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Revised Recovery Strategy for the Nooksack Dace (Rhinichthys cataractae) in Canada [Proposed]

3. Critical Habitat

3. Critical Habitat


3.1.      Definition

Critical habitat was defined using in-stream habitat characteristics at the scale of the reach, a natural unit of stream habitat that ranges from hundreds to thousands of metres in length (Frissell et al. 1986). There are three reasons for adopting this scale. First, the reach scale corresponds to the distribution of subpopulations of both species within watersheds and usually contains all habitat types used during the life history cycle (Pearson 2004a). Second, the ‘channel units’ of critical habitat (riffles and pools) are dynamic and frequently move during flood events in these streams. Effective protection and management of critical habitat in these circumstances must allow for normal channel processes and must, therefore, occur at a spatial scale larger than the channel unit. The reach scale is the next largest in accepted stream habitat classifications (Frissell et al. 1986; Imhof et al. 1996) and by definition represents relatively homogenous segments of stream demarcated by distinct geomorphic or land use transitions. Third, the reach scale corresponds most closely to that of land ownership in these watersheds and, consequently, to most recovery actions.

Critical habitat includes riparian reserve areas. Reserve widths are assessed using a GIS based methodology adapted directly from and consistent with that of the British Columbia Riparian Area Regulation (RAR, Reg. 837 under the Fish Protection Act (S.B.C. 1997, c. 21) Anonymous 2005).  The width of existing riparian vegetation and areas where riparian reserve width is restricted by permanent structures (roads, buildings, yards etc.) are also mapped.  

3.2.      Identification of Critical Habitat

Critical habitat includes all habitats within occupied watersheds that the Recovery Team considers of high quality or potentially high quality for Nooksack dace, and constitutes the habitat that the Recovery Team deems necessary for species persistence, and to achieve recovery objectives. Critical Habitat for Nooksack dace consists of reaches in their native creeks and that consist of (or are known to have previously consisted of) more than 10% riffle by length. It includes all aquatic habitats and riparian reserve strips of native vegetation on both banks for the entire length of the reach. Reserve strips are continuous and extend laterally from the top of bank to a width equal to the widest zone of sensitivity (ZOS) calculated for each of five riparian features, functions and conditions: large woody debris supply for fish habitat and maintenance of channel morphology, localized bank stability, channel movement, shade, and insect and debris fall. The ZOS values are calculated using methods consistent with those used under the British Columbia Riparian Areas Regulation (Reg. 837) under the Fish Protection Act (S.B.C. 1997, c. 21).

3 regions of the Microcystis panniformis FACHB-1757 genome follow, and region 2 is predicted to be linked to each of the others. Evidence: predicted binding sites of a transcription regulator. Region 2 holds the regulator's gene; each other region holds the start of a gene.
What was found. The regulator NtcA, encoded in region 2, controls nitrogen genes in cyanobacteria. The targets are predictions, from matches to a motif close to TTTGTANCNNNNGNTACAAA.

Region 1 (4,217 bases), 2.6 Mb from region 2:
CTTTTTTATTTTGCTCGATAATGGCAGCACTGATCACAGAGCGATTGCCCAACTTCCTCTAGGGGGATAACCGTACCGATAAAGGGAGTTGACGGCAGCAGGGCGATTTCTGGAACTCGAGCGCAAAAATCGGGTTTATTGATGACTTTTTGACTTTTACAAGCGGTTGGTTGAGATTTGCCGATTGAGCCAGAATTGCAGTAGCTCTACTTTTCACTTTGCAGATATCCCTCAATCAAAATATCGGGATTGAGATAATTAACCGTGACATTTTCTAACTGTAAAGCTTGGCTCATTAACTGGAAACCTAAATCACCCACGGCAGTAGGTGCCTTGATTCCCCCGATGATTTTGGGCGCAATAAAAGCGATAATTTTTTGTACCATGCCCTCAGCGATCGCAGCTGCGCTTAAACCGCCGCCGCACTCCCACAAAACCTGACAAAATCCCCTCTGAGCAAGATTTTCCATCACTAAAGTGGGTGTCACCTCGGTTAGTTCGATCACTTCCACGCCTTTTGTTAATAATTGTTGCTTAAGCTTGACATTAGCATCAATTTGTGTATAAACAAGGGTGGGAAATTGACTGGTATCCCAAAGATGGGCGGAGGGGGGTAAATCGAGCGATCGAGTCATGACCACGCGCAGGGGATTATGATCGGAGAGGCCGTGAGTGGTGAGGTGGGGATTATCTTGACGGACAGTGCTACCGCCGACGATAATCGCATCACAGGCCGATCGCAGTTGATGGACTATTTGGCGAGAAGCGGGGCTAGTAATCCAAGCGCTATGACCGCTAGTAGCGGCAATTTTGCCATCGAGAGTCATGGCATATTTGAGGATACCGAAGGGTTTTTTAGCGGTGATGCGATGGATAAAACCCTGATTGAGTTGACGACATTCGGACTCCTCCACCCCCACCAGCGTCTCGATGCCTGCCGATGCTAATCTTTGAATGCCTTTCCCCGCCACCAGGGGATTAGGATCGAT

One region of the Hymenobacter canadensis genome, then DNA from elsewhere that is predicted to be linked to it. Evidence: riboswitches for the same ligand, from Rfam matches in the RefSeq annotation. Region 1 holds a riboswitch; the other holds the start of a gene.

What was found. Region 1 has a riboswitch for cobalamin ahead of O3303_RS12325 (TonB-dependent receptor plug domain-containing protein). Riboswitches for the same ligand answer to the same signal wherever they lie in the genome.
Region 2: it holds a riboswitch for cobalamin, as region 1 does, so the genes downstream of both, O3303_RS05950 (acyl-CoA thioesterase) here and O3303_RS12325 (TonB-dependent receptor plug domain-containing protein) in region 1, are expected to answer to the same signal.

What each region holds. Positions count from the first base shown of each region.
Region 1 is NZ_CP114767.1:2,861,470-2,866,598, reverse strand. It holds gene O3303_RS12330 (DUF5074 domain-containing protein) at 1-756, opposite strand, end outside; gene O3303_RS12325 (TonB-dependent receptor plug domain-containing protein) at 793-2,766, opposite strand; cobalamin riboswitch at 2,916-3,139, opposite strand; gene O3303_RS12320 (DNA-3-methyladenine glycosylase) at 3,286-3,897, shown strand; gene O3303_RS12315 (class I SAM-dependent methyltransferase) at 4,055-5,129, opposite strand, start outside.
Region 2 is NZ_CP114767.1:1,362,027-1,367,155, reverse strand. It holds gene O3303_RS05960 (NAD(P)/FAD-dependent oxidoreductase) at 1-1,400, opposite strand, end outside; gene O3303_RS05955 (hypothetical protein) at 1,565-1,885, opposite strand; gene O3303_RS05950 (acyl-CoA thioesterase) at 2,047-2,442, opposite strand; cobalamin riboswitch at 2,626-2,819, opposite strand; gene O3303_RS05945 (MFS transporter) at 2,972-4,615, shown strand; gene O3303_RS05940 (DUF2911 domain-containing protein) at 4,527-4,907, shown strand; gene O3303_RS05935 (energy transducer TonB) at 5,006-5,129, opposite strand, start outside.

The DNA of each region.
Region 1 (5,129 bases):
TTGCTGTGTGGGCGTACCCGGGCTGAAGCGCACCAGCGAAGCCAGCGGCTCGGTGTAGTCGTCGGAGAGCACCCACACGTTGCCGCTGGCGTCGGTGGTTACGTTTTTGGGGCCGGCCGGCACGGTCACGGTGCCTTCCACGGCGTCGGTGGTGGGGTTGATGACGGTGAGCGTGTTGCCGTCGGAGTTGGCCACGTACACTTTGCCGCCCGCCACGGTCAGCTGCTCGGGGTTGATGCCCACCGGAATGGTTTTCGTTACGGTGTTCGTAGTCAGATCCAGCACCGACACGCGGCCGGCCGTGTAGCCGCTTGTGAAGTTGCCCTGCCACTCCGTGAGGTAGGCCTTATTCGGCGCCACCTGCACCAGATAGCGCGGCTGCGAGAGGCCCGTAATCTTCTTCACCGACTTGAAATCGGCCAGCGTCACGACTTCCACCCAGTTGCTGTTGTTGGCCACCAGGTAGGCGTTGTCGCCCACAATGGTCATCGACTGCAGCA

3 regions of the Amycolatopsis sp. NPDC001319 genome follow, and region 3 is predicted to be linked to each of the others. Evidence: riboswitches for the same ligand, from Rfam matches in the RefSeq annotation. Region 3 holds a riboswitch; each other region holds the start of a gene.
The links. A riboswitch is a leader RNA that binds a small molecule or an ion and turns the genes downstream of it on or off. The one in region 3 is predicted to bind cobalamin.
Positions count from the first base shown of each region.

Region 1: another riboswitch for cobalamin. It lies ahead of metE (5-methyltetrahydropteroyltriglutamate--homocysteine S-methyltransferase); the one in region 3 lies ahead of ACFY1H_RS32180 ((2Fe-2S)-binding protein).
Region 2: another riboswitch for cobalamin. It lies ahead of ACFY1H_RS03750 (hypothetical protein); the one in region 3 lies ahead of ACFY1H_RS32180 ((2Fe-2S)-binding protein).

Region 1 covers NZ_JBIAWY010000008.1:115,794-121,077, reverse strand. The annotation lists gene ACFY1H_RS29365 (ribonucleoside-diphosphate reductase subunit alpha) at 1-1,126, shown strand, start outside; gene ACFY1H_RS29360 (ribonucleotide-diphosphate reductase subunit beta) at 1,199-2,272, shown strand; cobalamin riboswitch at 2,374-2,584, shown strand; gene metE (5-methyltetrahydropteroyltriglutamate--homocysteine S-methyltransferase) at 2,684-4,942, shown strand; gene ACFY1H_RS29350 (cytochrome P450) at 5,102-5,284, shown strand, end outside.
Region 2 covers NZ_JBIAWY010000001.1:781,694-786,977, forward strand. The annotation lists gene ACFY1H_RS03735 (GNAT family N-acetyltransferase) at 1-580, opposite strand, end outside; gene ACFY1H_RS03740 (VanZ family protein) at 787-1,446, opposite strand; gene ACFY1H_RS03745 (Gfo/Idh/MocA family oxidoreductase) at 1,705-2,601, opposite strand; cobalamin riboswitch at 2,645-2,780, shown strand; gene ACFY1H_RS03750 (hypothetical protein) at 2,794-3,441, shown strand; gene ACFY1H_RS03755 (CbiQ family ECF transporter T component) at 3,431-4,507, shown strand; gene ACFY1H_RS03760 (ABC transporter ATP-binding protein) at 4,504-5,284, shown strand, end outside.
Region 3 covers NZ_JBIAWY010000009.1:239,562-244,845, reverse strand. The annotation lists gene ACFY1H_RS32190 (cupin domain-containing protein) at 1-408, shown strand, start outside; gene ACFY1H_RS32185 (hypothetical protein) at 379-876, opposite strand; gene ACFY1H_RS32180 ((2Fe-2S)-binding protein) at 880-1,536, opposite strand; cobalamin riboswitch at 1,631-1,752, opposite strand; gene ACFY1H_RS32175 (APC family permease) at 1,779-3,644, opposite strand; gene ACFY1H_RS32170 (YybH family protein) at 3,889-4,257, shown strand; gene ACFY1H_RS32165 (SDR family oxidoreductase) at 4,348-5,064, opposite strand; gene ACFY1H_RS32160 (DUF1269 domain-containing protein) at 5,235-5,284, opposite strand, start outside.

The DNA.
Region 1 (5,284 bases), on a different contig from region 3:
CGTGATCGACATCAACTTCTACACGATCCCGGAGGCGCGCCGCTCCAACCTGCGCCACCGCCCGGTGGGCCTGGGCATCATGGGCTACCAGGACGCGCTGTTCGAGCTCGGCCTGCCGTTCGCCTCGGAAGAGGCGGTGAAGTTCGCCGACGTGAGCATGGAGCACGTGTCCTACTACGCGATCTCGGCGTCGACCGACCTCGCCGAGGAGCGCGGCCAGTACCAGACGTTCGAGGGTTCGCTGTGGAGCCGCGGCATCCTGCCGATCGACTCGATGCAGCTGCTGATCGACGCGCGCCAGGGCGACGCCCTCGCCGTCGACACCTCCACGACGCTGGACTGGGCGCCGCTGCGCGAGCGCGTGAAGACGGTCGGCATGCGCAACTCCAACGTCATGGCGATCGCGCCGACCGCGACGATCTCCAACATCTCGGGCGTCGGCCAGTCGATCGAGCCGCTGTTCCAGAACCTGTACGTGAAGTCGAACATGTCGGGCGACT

The combined length of critical habitat for Nooksack dace is 33.1 km (of 93.9 km of surveyed stream channel). Maps showing the extent of critical habitat for the watersheds known to contain Nooksack dace are provided in Appendix 2.

3.3. Rationale

Riffle Habitat

Available information overwhelmingly indicates that Nooksack dace require riffle habitats and that reaches with a high percentage of riffle habitats support most of the population. Nooksack dace typically occur in riffles with loose gravel and cobble substrates where water velocity exceeds 0.25 m.s-1. They spawn near the upstream end of riffles (McPhail 1997) between late April and early July (Pearson 2004a) and forage nocturnally for riffle dwelling insects (McPhail 1997). Logistic regression relating Nooksack dace presence to habitat type (riffle, shallow pool etc.), cover availability and riparian land use showed that reach occupancy was most strongly predicted by the amount of riffle habitat present, and that riffles isolated by long stretches of deep pool are seldom inhabited (Pearson 2004a). The proposed threshold of 10% riffle by length is intended to exclude reaches with very small amounts of riffle habitat that contribute minimally to Nooksack dace production and population size.